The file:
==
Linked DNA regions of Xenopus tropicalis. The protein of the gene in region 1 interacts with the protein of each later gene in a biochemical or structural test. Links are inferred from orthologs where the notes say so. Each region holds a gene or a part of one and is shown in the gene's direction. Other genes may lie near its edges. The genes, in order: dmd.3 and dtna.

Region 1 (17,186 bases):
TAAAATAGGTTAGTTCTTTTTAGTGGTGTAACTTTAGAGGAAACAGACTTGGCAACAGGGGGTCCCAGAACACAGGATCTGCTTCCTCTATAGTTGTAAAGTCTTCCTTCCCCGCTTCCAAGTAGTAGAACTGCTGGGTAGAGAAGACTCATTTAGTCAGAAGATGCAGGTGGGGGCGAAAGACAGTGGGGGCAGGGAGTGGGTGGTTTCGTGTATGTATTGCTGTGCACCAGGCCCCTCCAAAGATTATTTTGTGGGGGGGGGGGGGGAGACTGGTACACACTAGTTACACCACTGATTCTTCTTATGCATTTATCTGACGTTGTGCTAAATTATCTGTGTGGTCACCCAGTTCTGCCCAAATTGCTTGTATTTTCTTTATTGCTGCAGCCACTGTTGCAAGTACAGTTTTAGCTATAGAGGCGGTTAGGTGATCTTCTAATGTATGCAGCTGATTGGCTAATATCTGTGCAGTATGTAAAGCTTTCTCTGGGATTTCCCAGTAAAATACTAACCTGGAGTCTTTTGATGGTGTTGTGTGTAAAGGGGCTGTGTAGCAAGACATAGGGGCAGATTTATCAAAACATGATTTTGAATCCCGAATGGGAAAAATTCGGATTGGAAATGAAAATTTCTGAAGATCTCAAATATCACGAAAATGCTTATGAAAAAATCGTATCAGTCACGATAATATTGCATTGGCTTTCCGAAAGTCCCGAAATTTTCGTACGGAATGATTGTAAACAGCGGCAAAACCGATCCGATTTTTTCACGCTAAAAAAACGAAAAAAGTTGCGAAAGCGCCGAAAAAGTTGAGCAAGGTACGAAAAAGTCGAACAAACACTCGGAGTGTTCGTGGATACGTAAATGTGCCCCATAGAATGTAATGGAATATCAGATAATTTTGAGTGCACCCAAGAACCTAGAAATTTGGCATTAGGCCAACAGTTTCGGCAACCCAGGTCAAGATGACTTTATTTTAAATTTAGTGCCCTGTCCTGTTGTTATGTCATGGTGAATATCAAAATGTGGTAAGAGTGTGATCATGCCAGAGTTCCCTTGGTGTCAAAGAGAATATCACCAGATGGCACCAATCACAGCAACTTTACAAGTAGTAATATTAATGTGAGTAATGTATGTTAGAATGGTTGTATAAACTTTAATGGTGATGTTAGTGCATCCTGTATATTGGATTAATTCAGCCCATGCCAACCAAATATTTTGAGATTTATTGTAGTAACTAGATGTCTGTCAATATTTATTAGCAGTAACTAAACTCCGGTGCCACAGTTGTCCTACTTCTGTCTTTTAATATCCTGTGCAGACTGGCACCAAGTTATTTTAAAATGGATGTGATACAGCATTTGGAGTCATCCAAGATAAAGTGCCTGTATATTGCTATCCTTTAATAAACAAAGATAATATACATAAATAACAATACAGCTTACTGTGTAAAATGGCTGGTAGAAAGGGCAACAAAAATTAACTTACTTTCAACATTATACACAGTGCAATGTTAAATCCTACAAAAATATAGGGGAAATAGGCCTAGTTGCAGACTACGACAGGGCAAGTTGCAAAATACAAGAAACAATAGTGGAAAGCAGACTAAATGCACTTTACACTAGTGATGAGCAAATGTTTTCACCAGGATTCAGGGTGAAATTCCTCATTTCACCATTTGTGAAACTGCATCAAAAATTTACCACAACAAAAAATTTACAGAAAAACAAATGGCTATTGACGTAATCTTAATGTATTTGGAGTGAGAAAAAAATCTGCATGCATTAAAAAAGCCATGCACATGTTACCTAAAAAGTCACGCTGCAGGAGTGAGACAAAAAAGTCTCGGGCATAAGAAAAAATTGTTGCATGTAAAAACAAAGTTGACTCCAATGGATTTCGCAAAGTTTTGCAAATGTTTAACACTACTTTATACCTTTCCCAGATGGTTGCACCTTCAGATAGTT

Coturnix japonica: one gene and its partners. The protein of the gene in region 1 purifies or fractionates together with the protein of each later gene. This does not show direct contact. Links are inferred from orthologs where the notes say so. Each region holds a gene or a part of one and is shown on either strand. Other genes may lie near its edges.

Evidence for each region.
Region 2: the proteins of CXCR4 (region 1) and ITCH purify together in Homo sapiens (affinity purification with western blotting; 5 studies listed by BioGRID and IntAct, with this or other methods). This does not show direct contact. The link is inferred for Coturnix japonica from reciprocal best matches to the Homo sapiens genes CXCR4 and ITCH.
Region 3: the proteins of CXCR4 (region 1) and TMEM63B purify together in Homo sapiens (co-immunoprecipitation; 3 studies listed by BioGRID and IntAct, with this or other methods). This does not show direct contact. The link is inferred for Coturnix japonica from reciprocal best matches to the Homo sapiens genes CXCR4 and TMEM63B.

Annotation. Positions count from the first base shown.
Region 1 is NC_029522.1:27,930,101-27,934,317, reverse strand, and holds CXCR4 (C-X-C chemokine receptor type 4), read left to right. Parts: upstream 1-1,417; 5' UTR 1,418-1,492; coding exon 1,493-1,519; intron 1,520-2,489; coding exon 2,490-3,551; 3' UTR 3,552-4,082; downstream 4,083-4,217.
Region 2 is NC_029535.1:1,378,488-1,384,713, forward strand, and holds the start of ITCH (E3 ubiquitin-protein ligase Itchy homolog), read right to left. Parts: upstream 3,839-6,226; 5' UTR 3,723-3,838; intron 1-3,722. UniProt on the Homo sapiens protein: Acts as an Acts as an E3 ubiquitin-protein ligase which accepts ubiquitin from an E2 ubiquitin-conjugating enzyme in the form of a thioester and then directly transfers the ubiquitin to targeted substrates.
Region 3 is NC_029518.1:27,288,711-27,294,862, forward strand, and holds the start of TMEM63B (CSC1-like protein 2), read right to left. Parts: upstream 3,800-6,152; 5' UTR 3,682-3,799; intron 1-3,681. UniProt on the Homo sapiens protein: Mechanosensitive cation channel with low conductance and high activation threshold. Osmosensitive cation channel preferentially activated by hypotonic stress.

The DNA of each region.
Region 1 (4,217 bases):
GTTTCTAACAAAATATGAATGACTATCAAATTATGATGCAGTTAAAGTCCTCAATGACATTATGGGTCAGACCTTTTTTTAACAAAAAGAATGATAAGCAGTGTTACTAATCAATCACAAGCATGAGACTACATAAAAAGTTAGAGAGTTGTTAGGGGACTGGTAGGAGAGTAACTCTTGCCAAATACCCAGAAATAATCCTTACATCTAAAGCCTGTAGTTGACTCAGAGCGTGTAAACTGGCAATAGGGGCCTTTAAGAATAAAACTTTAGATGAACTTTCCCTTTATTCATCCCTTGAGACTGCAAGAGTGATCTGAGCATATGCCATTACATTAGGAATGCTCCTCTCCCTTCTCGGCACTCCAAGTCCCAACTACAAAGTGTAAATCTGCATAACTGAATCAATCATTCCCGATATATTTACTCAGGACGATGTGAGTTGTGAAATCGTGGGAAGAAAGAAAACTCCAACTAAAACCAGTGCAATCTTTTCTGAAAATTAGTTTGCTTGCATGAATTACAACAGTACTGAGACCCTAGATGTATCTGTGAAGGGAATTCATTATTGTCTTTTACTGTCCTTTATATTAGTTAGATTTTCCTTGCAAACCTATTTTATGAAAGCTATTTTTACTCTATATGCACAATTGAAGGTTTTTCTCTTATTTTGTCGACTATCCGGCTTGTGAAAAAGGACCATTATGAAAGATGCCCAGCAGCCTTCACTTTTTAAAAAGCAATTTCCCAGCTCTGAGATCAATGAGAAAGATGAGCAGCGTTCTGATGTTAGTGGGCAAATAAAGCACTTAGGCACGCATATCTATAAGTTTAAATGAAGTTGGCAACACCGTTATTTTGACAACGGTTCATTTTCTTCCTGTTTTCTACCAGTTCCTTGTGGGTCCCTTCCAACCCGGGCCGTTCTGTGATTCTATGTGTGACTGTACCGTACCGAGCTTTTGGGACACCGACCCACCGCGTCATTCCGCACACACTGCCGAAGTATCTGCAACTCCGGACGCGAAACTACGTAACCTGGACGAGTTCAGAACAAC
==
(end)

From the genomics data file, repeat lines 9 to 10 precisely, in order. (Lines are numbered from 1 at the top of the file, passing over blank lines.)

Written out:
Region 1 is NC_029522.1:27,930,101-27,934,317, reverse strand, and holds CXCR4 (C-X-C chemokine receptor type 4), read left to right. Parts: upstream 1-1,417; 5' UTR 1,418-1,492; coding exon 1,493-1,519; intron 1,520-2,489; coding exon 2,490-3,551; 3' UTR 3,552-4,082; downstream 4,083-4,217.
Region 2 is NC_029535.1:1,378,488-1,384,713, forward strand, and holds the start of ITCH (E3 ubiquitin-protein ligase Itchy homolog), read right to left. Parts: upstream 3,839-6,226; 5' UTR 3,723-3,838; intron 1-3,722. UniProt on the Homo sapiens protein: Acts as an Acts as an E3 ubiquitin-protein ligase which accepts ubiquitin from an E2 ubiquitin-conjugating enzyme in the form of a thioester and then directly transfers the ubiquitin to targeted substrates.